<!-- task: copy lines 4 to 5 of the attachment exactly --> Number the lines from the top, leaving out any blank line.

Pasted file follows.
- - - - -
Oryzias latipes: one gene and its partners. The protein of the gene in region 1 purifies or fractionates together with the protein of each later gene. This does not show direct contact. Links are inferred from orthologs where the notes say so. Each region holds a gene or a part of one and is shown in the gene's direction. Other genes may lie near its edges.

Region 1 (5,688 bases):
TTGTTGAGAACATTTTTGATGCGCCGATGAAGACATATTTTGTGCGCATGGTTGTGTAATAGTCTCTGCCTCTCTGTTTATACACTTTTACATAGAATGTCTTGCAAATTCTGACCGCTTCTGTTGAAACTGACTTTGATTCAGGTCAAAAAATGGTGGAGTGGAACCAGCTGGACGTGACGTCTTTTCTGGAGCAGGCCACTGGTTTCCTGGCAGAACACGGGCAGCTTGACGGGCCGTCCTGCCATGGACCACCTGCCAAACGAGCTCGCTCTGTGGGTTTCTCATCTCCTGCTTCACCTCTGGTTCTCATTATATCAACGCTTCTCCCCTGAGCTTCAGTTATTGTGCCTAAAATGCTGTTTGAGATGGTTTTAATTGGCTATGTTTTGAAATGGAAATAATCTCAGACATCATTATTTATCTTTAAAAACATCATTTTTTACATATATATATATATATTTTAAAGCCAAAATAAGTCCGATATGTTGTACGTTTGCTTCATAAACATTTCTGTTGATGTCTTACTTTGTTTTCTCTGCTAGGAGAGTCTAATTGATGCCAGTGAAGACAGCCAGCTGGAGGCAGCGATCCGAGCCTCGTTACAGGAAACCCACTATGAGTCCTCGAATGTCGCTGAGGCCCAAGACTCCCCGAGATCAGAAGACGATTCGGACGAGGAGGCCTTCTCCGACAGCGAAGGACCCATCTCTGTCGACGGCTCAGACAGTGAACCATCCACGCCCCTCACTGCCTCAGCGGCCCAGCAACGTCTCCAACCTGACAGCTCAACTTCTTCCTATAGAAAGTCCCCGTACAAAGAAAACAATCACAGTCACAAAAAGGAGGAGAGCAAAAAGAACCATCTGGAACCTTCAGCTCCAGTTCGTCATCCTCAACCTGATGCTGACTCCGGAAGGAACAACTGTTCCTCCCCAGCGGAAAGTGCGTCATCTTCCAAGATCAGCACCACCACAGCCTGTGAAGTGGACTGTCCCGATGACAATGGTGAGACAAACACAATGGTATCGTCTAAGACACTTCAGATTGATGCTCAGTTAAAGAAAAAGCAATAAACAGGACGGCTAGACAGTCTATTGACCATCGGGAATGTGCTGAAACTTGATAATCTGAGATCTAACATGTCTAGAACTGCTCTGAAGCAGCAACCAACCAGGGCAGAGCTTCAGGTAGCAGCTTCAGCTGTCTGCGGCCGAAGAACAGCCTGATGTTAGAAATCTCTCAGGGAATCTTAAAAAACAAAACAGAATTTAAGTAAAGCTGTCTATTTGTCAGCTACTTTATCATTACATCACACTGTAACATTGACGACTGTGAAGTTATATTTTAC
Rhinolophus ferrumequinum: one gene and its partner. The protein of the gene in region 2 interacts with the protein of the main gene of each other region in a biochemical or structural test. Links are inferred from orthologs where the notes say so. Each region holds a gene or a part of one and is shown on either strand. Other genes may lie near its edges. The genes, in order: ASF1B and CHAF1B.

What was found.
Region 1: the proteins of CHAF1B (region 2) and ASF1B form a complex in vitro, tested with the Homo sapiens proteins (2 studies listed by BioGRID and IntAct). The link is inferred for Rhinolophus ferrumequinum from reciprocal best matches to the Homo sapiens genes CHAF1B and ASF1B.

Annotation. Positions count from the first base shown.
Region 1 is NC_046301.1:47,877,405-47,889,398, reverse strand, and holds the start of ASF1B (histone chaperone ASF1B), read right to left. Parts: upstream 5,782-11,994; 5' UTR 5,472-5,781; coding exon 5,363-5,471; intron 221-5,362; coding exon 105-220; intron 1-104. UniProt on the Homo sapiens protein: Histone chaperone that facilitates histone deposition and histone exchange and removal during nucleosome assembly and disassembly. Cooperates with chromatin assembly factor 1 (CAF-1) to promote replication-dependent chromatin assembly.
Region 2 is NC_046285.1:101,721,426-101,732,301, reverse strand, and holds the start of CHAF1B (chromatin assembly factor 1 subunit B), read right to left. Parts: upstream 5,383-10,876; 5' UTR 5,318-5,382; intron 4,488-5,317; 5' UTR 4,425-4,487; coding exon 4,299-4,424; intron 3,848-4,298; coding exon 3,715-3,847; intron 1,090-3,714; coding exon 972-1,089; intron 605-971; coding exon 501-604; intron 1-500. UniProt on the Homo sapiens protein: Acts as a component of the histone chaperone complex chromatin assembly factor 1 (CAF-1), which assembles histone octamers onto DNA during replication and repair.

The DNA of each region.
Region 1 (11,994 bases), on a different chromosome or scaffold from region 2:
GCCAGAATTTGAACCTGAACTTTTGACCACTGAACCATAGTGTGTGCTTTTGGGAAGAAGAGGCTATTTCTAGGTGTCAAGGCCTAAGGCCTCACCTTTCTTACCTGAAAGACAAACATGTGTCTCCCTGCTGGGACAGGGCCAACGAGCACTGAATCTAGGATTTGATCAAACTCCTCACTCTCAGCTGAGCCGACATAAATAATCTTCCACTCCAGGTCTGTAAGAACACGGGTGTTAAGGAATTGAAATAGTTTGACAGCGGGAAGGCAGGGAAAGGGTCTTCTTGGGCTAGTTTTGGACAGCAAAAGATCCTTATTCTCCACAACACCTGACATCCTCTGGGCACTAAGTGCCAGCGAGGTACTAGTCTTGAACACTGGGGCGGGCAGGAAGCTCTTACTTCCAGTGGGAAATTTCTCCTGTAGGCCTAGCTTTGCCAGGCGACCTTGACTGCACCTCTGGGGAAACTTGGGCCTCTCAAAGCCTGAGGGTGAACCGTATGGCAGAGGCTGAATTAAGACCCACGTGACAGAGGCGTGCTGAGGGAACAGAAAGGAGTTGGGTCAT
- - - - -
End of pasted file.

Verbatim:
Rhinolophus ferrumequinum: one gene and its partner. The protein of the gene in region 2 interacts with the protein of the main gene of each other region in a biochemical or structural test. Links are inferred from orthologs where the notes say so. Each region holds a gene or a part of one and is shown on either strand. Other genes may lie near its edges. The genes, in order: ASF1B and CHAF1B.

What was found.